Remainder of the day passing in relative peace, Liz tending to Will and Einar working on small projects around the place--repairing a damaged food basket, adding to his most recent length of cordage, staring, from time to time at the wall and wishing he was out in the snow--darkness descended and supper was fixed, the three of them gathering around the stove for the meal.
Seeing that the ongoing pain of cleaning and dressing his still-recovering feet was adding somewhat to his difficulty in managing the meals she put before him, Liz after supper made a strong solution of willow bark, sweetened it with honey to take off some of its sharp edge of bitterness, and added it to his pot of juniper tea. Ready to gulp the tea down as he had been doing, Einar immediately smelled the difference and stopped, glancing accusingly at Liz when she looked his way. She made no effort to deny the change.
“Yes, it’s willow. Go ahead and drink it.”
“You know why. It’s to help your feet.”
“Already done all the good it could do for the feet days and days ago. I don’t have any new frostbite. Don’t need a blood thinner.”
“Alright, if I have to spell it out, the willow’s not so much to help the feet as it is to help you. Your existence. You might deny it, but I can see you’re in a lot of pain, and I think a big part of it has to be the feet at this point, hasn’t it? I can see that it makes it hard for you to eat sometimes and, it seems to me, causes your mind to slip more easily into places where it really doesn’t need to be right now. So if there’s any way to lessen it…”
He shook his head. This was where he drew the line, absolutely, definitively; she wanted him to eat, and he was, to stay warm, but when it came to intentionally altering his perception of the world…he returned the pot to her, a definitive “no.”
“Einar, It’s just willow. Not going to do you any harm, make you sleepy or groggy or anything like that—just let things hurt a little less, maybe. That’s all. Why can’t you do this? Why do you have to hurt all the time? Can’t you just…exist? ”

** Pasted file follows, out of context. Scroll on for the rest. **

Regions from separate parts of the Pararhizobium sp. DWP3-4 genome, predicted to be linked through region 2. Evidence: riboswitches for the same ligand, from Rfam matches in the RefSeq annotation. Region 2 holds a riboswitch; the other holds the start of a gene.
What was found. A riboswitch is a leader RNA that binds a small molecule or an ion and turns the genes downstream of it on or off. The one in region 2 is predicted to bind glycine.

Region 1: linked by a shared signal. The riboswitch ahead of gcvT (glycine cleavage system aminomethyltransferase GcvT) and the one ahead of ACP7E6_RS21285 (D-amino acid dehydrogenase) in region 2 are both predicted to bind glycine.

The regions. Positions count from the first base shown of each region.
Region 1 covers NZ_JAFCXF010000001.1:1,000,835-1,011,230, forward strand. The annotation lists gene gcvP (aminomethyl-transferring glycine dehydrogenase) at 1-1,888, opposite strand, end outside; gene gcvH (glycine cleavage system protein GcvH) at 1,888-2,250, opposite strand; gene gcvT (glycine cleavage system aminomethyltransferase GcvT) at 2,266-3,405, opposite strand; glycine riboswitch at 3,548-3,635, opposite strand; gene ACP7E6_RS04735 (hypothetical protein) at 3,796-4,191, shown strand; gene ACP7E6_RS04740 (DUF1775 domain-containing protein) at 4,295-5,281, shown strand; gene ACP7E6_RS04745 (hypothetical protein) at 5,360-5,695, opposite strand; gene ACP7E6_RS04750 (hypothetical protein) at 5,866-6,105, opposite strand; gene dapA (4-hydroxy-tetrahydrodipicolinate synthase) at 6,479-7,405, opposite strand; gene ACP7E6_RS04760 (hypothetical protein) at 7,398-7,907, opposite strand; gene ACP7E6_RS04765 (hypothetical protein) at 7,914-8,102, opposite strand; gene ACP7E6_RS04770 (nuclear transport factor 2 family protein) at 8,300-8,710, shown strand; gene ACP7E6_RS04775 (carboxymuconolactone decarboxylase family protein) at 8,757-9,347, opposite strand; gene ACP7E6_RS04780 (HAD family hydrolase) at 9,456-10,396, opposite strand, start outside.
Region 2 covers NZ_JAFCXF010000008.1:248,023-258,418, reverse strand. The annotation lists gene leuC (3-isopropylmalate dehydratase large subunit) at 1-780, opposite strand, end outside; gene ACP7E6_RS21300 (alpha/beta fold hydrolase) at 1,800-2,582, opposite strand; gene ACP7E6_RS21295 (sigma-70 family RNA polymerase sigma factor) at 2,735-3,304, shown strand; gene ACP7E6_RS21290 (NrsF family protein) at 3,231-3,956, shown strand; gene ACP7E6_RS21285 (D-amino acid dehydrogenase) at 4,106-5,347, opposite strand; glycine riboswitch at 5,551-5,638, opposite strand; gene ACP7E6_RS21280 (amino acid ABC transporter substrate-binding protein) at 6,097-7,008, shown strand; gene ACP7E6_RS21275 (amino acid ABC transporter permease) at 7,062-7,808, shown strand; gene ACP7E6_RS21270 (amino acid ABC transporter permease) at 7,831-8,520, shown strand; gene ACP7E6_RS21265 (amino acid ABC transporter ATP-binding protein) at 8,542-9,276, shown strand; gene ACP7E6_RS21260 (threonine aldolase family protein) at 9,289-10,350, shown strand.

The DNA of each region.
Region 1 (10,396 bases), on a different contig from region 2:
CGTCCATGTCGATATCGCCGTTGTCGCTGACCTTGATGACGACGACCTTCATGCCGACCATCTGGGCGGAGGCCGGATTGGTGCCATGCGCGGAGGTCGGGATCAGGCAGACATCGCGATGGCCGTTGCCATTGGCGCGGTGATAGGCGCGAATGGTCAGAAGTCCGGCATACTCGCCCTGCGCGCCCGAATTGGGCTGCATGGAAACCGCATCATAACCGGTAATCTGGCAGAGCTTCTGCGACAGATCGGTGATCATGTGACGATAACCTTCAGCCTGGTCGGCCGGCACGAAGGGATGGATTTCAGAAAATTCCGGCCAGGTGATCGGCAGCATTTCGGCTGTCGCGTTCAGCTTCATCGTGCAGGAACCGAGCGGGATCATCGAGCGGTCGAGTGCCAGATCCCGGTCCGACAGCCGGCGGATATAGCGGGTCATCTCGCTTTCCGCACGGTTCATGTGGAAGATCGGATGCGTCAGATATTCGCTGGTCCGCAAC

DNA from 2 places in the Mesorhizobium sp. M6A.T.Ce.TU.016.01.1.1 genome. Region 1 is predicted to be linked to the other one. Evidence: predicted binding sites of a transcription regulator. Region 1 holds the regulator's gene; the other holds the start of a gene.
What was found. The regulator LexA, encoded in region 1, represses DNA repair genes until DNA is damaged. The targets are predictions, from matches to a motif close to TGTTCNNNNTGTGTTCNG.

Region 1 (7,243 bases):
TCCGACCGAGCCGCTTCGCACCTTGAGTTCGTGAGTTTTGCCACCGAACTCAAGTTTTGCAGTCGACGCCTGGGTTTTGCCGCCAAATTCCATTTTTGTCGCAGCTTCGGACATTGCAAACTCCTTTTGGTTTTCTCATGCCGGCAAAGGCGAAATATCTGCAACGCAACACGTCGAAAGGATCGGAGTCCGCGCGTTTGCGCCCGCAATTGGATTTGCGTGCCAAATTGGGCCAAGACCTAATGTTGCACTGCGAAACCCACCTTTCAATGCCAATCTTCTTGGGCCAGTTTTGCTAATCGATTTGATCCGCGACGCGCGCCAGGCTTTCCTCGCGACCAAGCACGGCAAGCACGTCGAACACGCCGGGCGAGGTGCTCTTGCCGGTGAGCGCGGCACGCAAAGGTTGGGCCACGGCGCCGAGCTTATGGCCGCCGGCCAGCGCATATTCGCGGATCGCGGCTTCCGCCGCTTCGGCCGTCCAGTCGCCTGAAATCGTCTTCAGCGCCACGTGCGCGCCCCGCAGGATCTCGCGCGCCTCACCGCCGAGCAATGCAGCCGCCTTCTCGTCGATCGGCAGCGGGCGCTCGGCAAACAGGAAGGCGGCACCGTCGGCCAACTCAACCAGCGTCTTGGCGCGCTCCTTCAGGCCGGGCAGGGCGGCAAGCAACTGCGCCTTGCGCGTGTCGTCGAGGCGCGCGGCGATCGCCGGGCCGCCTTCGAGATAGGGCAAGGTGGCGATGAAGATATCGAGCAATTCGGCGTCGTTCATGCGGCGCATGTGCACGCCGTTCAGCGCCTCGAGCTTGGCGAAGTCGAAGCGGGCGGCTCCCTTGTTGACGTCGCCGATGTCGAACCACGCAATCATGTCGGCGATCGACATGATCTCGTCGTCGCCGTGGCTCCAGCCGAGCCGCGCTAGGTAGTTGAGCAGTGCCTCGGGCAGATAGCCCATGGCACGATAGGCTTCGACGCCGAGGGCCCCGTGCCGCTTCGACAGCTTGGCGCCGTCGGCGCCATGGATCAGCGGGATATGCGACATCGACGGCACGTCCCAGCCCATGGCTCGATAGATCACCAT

“I don’t think so.”
She let it be at that, not wanting to press the matter further just then but knowing she would probably have to sometime in the not-too-distant future. He was indeed eating, doing a fine job so far, and she didn’t want to interrupt the course of things by being too insistent about the willow. Setting it aside--for later; she intended still to do her best to prevail upon him as to the wisdom of taking it--she prepared him a fresh pot of juniper tea, watching as he gulped it down with a slight shudder, and she couldn’t blame him. The stuff didn’t taste too terribly bad, especially when sweetened with a bit of honey, but it did have the unfortunate effect, in addition to helping the kidneys keep functioning efficiently enough to cut down on the swelling, of inducing sweating and a slight fever every time a significant amount was taken. He kept at it though, had so far not complained in the slightest at the discomfort, and she was glad.
The following morning before dawn Einar lay face-down and fast asleep in the bed, warm and for the first time in what seemed a very long while not in pressing, immediate danger of dying in his sleep for lack of nutrition--the starving body has a way of working to salvage itself even in sleep, bringing Increasingly restless slumber and thoughts of food through the night, waking a person and urging him up to find something to eat, though Einar had seldom possessed the energy to do so of late, even if he’d had the intent--when Liz’s voice reached him soft but insistent through the heaviness of the hides.
“Wake up! Time to get up! We’re running your trapline this morning, and you get to carry Will. Let’s go!”
He didn’t immediately respond--wanted to, but sleep still lay too heavily upon him--and she plunged her hands beneath the hides, icy from the morning chill of the cabin, found him, tracing across shoulders and down his spine so that he shivered, smiled, rolled over to face her, grinning.